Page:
The Paradoxes of the Late Hesperian Mars Ocean

©NASA

Mars' Early Ocean

The long-standing debate on the existence of ancient oceans on Mars has been recently revived by evidence for tsunami resurfacing events that date from the Late Hesperian geological era.

It has been argued that these tsunami events originated from the impact of large meteorites on a deglaciated or nearly deglaciated ocean present in the northern hemisphere of Mars. Here we show that the presence of such a late ocean faces a paradox. If cold, the ocean should have been entirely frozen shortly after its formation, thus preventing the formation of tsunami events.

If warm, the ice-free ocean should have produced fluvial erosion of Hesperian Mars terrains much more extensively than previously reported. To solve this apparent paradox, we suggest a list of possible tests and scenarios that could help to reconcile constraints from climate models with tsunami hypothesis. These scenarios could be tested in future dedicated studies.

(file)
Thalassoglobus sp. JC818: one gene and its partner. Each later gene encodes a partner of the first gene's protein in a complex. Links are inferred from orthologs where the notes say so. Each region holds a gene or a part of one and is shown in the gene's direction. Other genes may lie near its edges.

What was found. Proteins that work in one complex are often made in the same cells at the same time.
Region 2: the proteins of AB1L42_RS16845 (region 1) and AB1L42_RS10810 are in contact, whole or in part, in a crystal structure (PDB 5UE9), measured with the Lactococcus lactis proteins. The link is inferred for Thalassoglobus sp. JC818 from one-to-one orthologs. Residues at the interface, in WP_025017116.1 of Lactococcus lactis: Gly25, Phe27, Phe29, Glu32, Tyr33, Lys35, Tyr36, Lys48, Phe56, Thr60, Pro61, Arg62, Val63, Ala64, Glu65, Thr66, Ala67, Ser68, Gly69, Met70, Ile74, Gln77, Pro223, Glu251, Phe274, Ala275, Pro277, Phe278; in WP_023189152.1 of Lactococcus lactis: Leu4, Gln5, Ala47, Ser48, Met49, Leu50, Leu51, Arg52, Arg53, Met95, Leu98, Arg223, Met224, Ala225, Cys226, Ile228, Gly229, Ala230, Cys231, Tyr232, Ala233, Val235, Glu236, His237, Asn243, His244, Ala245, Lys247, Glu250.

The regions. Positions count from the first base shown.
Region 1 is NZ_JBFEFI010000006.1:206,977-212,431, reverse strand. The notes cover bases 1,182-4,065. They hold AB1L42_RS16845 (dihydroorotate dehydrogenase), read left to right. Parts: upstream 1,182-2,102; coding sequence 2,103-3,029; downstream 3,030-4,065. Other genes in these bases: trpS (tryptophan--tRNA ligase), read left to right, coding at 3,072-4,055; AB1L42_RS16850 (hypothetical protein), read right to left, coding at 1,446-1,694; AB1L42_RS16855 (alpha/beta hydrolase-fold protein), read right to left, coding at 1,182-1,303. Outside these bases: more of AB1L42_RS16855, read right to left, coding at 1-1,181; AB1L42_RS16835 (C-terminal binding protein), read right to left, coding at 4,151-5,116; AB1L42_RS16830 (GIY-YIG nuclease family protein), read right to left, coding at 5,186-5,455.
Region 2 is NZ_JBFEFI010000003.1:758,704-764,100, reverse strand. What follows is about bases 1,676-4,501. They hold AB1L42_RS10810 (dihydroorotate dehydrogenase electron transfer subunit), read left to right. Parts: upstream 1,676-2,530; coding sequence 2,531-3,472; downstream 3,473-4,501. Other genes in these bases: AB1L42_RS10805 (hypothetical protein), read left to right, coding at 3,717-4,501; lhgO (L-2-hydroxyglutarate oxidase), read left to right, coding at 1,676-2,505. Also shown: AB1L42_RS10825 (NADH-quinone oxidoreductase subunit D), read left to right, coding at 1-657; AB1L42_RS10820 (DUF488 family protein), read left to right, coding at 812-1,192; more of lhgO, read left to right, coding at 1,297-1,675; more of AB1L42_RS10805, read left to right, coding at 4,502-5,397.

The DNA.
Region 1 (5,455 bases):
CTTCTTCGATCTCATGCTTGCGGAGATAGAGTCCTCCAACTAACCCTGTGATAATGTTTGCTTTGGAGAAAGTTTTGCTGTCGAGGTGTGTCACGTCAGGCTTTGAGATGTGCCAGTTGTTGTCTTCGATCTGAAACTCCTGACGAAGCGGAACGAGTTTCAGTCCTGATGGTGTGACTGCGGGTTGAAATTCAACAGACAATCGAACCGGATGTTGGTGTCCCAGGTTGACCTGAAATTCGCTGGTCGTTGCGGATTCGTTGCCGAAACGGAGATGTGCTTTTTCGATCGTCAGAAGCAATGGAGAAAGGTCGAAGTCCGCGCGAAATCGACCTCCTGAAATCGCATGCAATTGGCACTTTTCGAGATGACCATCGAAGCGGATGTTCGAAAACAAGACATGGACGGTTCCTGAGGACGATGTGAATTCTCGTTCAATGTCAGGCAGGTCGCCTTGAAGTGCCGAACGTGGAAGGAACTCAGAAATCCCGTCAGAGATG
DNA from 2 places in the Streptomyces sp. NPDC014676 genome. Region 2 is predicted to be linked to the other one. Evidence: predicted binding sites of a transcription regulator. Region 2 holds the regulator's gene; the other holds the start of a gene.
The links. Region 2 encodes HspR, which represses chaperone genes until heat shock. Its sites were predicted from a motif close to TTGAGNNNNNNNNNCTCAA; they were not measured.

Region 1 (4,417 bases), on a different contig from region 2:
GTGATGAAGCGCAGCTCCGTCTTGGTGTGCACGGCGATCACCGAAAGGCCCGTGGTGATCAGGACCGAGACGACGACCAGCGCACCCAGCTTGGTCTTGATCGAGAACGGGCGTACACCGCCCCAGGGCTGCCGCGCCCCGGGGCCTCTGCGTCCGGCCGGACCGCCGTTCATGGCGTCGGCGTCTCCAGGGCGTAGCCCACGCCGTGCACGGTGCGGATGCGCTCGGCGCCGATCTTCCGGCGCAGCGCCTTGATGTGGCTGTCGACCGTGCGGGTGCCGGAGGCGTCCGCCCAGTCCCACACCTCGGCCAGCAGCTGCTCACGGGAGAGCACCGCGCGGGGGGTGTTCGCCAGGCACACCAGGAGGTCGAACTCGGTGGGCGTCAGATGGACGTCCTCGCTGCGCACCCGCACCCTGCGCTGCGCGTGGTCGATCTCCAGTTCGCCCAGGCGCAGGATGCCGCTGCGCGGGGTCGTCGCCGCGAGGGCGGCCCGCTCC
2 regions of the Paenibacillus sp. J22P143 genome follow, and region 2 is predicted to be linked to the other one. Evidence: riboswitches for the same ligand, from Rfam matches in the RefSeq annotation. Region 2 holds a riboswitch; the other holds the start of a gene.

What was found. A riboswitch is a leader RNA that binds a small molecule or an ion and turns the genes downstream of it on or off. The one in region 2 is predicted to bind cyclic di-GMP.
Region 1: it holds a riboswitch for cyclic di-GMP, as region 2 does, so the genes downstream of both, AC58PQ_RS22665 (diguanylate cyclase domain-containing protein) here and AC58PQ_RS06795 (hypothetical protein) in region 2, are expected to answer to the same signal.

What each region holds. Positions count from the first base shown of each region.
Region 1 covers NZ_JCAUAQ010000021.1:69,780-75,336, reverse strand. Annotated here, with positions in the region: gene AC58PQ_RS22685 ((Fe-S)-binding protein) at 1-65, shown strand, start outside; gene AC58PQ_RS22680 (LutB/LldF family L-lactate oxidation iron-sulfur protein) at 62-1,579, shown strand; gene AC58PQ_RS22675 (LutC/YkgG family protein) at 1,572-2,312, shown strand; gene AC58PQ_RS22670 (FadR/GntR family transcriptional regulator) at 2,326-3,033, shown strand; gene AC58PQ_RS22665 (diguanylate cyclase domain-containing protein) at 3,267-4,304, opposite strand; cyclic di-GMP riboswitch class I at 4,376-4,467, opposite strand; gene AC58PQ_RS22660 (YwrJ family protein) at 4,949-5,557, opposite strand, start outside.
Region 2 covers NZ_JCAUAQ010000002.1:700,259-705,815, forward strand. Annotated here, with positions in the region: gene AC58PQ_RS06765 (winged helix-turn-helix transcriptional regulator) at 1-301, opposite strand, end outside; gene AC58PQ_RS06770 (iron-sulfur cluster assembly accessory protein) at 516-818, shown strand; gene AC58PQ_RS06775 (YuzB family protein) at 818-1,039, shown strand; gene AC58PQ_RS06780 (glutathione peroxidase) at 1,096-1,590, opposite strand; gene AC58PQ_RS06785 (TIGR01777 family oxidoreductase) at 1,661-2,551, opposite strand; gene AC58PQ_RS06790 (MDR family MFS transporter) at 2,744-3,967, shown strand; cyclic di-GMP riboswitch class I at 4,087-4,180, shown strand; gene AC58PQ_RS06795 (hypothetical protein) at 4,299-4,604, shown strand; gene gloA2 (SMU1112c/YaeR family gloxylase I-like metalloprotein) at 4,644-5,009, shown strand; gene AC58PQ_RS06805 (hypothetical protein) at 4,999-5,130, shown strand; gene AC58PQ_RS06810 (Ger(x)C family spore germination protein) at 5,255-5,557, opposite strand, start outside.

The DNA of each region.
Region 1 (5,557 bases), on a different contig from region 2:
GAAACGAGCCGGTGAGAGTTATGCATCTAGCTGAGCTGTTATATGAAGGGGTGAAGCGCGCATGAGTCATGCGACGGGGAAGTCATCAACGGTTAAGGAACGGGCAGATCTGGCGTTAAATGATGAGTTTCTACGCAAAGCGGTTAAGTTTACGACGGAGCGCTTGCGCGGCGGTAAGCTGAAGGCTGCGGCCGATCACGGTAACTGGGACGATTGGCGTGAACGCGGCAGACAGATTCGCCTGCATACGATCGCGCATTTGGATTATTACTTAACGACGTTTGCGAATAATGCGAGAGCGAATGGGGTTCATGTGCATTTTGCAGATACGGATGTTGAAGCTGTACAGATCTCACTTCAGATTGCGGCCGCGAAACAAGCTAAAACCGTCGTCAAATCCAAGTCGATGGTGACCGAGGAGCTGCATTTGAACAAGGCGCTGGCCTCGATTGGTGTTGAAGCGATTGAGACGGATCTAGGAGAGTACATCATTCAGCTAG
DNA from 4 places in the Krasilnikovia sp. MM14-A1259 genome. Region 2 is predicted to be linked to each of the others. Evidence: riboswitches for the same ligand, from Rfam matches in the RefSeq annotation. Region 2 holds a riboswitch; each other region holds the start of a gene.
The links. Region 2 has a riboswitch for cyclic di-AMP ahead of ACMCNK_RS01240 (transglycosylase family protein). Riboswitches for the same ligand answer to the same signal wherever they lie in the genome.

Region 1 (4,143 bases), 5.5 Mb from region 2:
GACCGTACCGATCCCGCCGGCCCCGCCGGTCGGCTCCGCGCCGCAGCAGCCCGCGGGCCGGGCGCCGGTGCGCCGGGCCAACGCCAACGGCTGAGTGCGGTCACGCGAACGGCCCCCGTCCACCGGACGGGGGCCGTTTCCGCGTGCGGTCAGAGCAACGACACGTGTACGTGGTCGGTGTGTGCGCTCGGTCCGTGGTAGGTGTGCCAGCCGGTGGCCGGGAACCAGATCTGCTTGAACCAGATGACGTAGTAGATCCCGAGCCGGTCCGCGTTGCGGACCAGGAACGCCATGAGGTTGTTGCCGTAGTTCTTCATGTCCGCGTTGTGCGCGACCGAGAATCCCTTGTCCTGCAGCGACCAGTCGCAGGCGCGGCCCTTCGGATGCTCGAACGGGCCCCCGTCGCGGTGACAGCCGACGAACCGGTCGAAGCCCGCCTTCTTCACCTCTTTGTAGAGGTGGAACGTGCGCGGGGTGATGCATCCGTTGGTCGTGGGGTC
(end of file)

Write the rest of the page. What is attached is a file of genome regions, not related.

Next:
Martin Turbet, Francois Forget
(Submitted on 8 Apr 2019)
Comments: Nature Scientific Reports, in press
Subjects: Earth and Planetary Astrophysics (astro-ph.EP); Atmospheric and Oceanic Physics (physics.ao-ph); Geophysics (physics.geo-ph)
DOI: 10.1038/s41598-019-42030-2
Cite as: arXiv:1904.03919 [astro-ph.EP] (or arXiv:1904.03919v1 [astro-ph.EP] for this version)
Submission history
From: Martin Turbet
[v1] Mon, 8 Apr 2019 09:48:39 UTC (2,032 KB)
https://arxiv.org/abs/1904.03919
Astrobiology

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